I'm sitting here in the middle of the Moscone center as OpenWorld 2008 comes to an end. It's been a long week, but I wanted to take some time to capture some thoughts on my first open world presentation.
This morning, Eric Leach and I presented to an enthusiastic group on securing WebLogic applications with Oracle Access Management. As the "technical guy", I put together a demo of Oracle Access Manager, Web Logic Server, Oracle Entitlements Server and Oracle Web Services Manager all working together in a "best practice" architecture.
The demo covered a fairly common scenario: end-to-end security in a SOA. For example, the customer already has an investment in OAM, and they need to extend that security capabilities down to the rest of the architecture - applications, services and data.
In the past, I think that the temptation would be to use OAM. Prior to the emergence of the entitlements market, WAM was the only COTS solution for externalizing authorization. WAM products are most successfully deployed when focused on the problem of web SSO. Authorization and the centralized management of security policy is better handled by Oracle Entitlements Server - OES.
I used OES to provide authorization for JEE resources, JSP pages, and Web Services. Both OES and OAM used a common directory - Oracle Internet Directory - as a system of record for users, user attributes and group memberships. This information fed the policies enforced by OES.
In order to have these policies enforced correctly, the various enforcement points need to have the correct user identity. The problem of propagating identity across an SOA is not a simple one. In the course of the demo, I actually had to use multiple mechanisms. The identity from OAM to WLS is passed via OAM Session cookie. WLS then generates a SAML Assertion and passes it in the WS-Security Envelope to a OWSM. OWSM in making the very fine grained access control checks to OES uses a simple USERID_TOKEN (username). In theory, I could have used SAML for all of these interactions, but in many cases the full on SAML is too much.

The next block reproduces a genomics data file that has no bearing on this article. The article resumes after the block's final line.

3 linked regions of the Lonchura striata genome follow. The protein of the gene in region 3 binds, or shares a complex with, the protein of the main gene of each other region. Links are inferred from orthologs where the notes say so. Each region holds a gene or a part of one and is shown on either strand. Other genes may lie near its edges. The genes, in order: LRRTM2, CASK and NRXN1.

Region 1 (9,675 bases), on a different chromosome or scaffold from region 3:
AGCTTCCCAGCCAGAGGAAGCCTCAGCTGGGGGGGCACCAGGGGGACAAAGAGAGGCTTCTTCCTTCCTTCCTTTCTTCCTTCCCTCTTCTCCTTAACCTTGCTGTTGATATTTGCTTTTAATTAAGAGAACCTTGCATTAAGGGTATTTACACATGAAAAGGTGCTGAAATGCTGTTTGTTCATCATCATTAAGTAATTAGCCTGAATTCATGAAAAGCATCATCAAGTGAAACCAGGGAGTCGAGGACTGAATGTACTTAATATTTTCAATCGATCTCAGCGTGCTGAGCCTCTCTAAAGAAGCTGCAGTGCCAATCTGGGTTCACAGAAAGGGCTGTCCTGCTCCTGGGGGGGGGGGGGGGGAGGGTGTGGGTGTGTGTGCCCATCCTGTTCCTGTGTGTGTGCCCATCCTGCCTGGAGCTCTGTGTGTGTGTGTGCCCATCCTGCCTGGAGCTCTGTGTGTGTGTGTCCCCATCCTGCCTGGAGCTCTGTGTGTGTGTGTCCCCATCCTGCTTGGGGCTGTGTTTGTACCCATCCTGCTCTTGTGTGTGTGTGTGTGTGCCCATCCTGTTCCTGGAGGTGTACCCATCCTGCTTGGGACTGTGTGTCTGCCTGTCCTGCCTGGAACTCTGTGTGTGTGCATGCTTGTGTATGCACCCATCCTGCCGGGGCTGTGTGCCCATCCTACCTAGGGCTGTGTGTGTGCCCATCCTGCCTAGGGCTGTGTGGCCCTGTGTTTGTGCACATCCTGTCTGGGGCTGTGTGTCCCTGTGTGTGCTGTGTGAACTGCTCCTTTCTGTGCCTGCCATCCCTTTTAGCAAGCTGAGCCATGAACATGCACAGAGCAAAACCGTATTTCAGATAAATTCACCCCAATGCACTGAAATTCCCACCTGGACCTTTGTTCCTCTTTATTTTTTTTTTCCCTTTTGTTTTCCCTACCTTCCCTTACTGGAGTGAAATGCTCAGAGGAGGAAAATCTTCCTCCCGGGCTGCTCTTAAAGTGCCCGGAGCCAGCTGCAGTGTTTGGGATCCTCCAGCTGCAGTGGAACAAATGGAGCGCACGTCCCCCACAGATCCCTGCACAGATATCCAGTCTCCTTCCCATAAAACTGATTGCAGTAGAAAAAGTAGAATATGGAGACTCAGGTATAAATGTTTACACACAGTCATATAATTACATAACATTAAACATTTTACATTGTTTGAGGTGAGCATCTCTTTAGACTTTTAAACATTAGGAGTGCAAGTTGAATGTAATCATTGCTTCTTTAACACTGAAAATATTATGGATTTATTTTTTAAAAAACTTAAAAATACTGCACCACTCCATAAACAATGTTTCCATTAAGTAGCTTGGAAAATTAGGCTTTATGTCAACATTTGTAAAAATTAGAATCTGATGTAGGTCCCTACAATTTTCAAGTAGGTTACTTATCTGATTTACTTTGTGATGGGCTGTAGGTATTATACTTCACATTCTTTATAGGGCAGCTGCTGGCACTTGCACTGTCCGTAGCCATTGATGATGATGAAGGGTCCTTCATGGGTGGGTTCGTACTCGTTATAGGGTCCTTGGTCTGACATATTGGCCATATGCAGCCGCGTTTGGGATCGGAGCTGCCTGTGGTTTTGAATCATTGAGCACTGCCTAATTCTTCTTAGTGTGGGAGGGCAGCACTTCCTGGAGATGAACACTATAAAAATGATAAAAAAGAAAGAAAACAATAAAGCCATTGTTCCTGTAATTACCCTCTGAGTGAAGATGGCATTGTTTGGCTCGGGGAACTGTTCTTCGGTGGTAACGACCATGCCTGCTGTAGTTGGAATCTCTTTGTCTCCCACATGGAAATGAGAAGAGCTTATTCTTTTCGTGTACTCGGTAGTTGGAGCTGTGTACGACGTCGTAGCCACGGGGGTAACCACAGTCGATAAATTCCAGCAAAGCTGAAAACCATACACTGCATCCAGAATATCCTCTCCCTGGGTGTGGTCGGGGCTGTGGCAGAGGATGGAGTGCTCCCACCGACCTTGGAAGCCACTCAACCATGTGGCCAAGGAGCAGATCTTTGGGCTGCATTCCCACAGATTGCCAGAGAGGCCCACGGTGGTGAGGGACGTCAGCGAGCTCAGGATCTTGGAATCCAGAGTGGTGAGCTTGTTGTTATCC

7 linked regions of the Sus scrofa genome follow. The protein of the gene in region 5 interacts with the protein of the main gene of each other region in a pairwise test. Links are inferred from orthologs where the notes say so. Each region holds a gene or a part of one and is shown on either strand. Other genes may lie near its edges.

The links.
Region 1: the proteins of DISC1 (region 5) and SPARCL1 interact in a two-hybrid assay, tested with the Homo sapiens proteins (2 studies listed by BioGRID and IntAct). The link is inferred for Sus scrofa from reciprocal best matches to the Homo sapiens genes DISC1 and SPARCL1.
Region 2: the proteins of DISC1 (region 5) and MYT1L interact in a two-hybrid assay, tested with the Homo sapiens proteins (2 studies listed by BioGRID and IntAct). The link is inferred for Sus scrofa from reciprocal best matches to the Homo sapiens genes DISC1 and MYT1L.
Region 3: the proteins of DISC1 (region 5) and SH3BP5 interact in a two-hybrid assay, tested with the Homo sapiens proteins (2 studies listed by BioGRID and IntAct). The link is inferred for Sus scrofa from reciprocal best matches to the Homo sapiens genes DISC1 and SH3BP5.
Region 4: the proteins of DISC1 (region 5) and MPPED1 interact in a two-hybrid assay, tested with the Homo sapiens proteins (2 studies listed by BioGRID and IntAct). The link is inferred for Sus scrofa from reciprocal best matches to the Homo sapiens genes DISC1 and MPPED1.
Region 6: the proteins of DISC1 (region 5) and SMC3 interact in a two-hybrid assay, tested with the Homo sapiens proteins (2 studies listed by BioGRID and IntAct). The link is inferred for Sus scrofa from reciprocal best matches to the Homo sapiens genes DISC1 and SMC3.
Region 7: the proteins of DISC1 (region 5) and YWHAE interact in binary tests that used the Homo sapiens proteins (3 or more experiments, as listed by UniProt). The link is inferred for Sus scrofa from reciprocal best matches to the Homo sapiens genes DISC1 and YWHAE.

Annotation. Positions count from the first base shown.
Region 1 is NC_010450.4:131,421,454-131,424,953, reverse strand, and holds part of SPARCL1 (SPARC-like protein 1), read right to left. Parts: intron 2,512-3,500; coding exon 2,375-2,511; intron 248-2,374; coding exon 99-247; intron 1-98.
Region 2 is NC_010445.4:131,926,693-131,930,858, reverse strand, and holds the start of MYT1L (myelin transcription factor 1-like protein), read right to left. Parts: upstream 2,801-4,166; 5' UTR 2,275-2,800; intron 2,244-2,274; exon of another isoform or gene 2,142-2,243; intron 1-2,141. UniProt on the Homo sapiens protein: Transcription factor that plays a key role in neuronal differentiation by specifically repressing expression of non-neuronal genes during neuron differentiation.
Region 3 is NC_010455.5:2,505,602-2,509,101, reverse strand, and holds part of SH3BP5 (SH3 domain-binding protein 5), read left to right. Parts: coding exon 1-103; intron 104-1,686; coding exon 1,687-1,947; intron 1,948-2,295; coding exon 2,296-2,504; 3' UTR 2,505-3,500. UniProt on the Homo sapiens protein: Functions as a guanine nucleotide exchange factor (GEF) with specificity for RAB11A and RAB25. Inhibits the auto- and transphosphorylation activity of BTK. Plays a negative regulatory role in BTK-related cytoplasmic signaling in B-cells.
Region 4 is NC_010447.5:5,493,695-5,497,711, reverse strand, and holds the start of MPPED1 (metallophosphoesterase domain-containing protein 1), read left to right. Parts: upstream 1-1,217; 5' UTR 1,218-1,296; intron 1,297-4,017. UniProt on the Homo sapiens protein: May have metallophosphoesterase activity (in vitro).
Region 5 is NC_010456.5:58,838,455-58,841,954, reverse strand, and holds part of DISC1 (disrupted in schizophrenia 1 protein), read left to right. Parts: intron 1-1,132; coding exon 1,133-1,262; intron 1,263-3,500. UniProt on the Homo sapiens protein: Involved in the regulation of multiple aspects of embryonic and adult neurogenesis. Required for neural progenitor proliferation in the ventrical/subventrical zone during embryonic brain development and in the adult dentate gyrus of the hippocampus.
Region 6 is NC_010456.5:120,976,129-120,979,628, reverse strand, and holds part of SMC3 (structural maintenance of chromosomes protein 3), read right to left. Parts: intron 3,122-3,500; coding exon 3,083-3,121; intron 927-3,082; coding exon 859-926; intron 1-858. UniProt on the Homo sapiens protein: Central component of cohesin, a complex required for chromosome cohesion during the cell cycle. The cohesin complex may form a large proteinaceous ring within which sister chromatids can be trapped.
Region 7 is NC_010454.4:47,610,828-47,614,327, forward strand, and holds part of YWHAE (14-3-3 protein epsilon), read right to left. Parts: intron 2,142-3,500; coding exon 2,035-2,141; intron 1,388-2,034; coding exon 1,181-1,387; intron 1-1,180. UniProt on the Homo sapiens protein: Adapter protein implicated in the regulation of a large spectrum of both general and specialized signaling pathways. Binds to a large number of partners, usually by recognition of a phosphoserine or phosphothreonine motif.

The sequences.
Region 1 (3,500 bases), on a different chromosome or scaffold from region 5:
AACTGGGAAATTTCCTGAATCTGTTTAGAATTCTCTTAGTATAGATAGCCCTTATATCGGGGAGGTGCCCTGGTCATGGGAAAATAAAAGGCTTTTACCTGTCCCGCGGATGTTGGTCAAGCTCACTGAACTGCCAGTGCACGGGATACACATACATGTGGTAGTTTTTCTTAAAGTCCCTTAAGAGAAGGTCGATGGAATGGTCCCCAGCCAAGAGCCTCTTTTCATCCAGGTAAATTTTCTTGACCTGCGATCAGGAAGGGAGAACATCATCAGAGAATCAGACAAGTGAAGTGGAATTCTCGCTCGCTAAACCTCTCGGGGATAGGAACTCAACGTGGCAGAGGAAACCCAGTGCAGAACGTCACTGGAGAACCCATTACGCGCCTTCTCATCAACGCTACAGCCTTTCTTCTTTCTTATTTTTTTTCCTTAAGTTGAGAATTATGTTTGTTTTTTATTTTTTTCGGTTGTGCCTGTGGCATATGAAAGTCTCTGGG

Like most everything in security, there is no "correct" answer - no perfect solution. The solution that I demonstrated using OAM, WLS, OES and OWSM is an attempt at a reasonable 80% case - something which most customers could use as a jumping off point for defining their own solution.
I think a good analogy in information security to "How much security is enough security?" is "What alarm system should I buy for my house?". I like to think of the solution I outlined in the OOW session as the "ADT Starter Package" of solutions - pretty good for most single family residences. Most houses don't need a moat or guard dogs, but a military base needs more than a "Keep Out" sign...you get my point :)
Thanks again to everyone who attended the session and all of the questions. I gave out quite a few business cards, so I hope to hear from all of you. For those who didn't attend, once I get home, I'll add the relevant links form the session, and hope to drive some discussion around the solution.